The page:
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post #4 of Old 08-31-2004 Thread Starter
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Building a New Ruuder

I appreciate the feedback. I hope more people ask questions. This is probably far more detail than you need but, hey its fun and details are the key.

"...about 4 times its liquid volume" is vague. But its the only description from the supplier, US Composites. Turns out that the expanded volume depends on the ambient temperature as well as very much on the temperature of the two parts just before mixing. As a result they have to do the "...about..." thing since its different for everybody.

I initially calculated the volume I needed to fill the fiberglass shell by averaging the width, length, and height. I basically divided the shell into 1" wide rectangles and then averaged the depth and length every inch along its length. This gave me about 20 rectangles with their respective average depths and lengths. So, 1" times average depth times average length on each of the 20 gave me a very accurate volume. This is a very easy way to measure volumes of abstract shapes. Its actually the foundation of using calculus. The smaller you make your rectangles the more acurate your measure.

The volume was just under a cubic foot, good enough to place an order for the product. When I finished the shell I was going to fill it with water and measure its volume more accurately. But, as I was blissfully filling I realized that the shell was expanding out from the weight of the water. I would not get an accurate measure and I could damage the shell. So, how to measure an accurate volume? My 3 and 4 year old nephews are playing in the garage with me in a big box full of packing "peanut styrofoam". Well thank you nephews, I pour the packing peanuts into the shell, pour them into a box and measure the volume they fill in the box. The volume came to 1,662 cubic inches give or take, (.962 cubic feet).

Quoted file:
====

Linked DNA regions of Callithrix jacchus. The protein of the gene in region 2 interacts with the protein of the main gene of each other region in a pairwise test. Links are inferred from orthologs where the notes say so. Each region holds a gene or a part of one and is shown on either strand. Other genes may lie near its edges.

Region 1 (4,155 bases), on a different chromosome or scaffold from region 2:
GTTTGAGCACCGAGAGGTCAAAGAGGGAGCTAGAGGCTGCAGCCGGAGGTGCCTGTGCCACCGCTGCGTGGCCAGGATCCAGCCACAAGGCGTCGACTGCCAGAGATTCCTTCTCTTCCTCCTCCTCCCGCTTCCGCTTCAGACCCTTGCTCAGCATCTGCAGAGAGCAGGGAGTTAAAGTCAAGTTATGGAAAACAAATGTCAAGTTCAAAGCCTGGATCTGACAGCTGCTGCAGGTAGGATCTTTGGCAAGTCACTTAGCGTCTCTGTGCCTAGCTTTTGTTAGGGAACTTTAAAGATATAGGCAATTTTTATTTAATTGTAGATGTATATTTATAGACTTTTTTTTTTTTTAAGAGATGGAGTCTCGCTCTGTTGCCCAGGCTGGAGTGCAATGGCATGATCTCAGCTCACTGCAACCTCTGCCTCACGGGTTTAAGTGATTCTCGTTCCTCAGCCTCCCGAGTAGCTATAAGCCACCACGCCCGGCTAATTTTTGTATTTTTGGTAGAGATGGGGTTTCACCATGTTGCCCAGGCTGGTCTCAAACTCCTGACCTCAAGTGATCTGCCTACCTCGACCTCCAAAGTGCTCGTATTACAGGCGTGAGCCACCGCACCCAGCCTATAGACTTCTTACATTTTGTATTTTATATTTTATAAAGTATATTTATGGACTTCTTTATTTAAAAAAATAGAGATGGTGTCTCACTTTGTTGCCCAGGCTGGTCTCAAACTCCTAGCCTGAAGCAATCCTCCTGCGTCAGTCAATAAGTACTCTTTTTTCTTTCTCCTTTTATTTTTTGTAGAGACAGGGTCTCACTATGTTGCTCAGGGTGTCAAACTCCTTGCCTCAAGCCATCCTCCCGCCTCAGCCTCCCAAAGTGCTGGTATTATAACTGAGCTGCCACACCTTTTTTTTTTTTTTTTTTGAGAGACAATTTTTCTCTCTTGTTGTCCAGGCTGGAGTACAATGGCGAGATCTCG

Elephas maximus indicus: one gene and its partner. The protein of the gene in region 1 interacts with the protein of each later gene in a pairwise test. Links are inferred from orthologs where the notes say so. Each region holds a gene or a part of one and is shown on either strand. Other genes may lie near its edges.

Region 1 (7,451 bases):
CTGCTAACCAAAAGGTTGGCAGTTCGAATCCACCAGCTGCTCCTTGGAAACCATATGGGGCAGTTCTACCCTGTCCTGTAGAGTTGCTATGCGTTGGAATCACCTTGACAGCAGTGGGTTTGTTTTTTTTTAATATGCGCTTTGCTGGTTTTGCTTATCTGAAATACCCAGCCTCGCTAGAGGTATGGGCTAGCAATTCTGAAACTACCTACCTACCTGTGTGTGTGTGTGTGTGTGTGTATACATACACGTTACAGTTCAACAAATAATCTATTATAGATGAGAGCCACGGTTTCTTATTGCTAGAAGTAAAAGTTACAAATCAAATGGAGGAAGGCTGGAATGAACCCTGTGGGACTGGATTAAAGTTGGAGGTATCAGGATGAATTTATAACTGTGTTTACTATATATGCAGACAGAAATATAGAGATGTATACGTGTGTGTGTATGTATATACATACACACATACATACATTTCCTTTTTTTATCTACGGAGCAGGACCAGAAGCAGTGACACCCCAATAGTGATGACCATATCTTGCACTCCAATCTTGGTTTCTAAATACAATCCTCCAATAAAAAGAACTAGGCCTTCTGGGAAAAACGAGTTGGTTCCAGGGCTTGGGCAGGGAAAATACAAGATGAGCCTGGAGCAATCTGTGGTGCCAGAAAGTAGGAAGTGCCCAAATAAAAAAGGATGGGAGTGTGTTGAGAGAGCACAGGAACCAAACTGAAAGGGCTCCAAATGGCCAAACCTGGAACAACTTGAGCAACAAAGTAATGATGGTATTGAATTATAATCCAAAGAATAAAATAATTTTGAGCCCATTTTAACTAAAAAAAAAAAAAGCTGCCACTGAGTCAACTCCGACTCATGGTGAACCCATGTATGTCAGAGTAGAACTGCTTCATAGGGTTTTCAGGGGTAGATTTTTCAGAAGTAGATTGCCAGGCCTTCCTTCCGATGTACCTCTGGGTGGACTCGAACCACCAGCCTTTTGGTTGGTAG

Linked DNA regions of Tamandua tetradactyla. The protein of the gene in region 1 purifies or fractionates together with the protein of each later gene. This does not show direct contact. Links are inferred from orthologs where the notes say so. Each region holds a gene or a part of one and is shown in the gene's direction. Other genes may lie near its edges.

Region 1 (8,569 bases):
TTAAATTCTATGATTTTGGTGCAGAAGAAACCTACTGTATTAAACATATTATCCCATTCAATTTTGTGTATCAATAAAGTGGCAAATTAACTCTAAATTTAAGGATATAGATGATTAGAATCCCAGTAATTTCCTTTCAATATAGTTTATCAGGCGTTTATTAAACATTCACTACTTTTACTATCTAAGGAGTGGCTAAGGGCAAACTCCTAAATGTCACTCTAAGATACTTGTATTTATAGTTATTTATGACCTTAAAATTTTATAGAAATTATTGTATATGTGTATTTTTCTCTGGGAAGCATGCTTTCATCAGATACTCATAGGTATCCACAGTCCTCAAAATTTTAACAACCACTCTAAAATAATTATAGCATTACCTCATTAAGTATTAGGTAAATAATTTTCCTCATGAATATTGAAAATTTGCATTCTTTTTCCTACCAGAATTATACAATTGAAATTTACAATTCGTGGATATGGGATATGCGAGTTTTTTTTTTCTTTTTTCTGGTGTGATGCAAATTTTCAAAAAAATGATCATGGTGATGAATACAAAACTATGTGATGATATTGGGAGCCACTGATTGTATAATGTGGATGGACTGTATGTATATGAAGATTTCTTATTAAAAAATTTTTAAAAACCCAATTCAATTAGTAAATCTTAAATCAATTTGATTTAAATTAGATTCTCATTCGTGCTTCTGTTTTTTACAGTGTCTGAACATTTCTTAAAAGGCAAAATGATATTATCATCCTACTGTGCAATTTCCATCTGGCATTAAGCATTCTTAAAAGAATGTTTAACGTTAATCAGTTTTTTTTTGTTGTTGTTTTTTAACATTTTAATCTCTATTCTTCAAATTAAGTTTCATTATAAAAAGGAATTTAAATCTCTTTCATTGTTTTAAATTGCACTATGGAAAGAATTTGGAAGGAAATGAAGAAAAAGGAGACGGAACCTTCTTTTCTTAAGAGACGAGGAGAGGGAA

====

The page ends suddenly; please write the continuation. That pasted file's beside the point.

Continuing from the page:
It just so happens that the 16lb two part foam is sold in 1 ft^3 amounts. It basically comes in two 1 gallon containers. So, I was lucky I guess that the volume I needed happend to be about what was sold. (Although I think the very helpful and friendly people at US Composites might help out with different quanities than what''s listed, since its obvious from the product packaging that it came from bulk containers.)

Anyway, I was concerned that I might be right on the edge of "...enough". Furthermore, the two containers from US Composites were not of equal volume. "Part A" had about 1 pint less volume than "Part B". So I called them back to find out the deal.

They said that the mix should be by weight NOT volume, and that the weights were equal as I saw them (Part A is heavier). They also gave me some pointers to work with: to get the maximum expansion, warm the two parts in a water bath to a temperature in the mid 90s F. Mix small batches by weight so that the final volume of each batch is about 1.5 quarts. So after finishing the the entire process I''ve mixed 5-6 batches of the foam and allowed each pour to expand, harden, and cool. Remember that this foam, like epoxy, is exothermic, it gives off mucho heat and can damage epoxy laminated fiberglass. (i.e. if you mixed all of the two parts you''d have a huge expansion and this could get very hot, somewhere in the high 190''s.)

I was very satisfied with the outcome. The foam did exactly what it was suppossed to do, expanded into all the nooks and cranny''s and stuck like epoxy to everything inside the shell. After my 4th pour I was pretty good at estimating the last pour. My last pour expanded out of the top of the shell about 1" and was easy to shave off with a rasp before it hardened completely (about 5 minutes after pouring). I still have a couple of cups of the 2 parts left.

Hope this helps.
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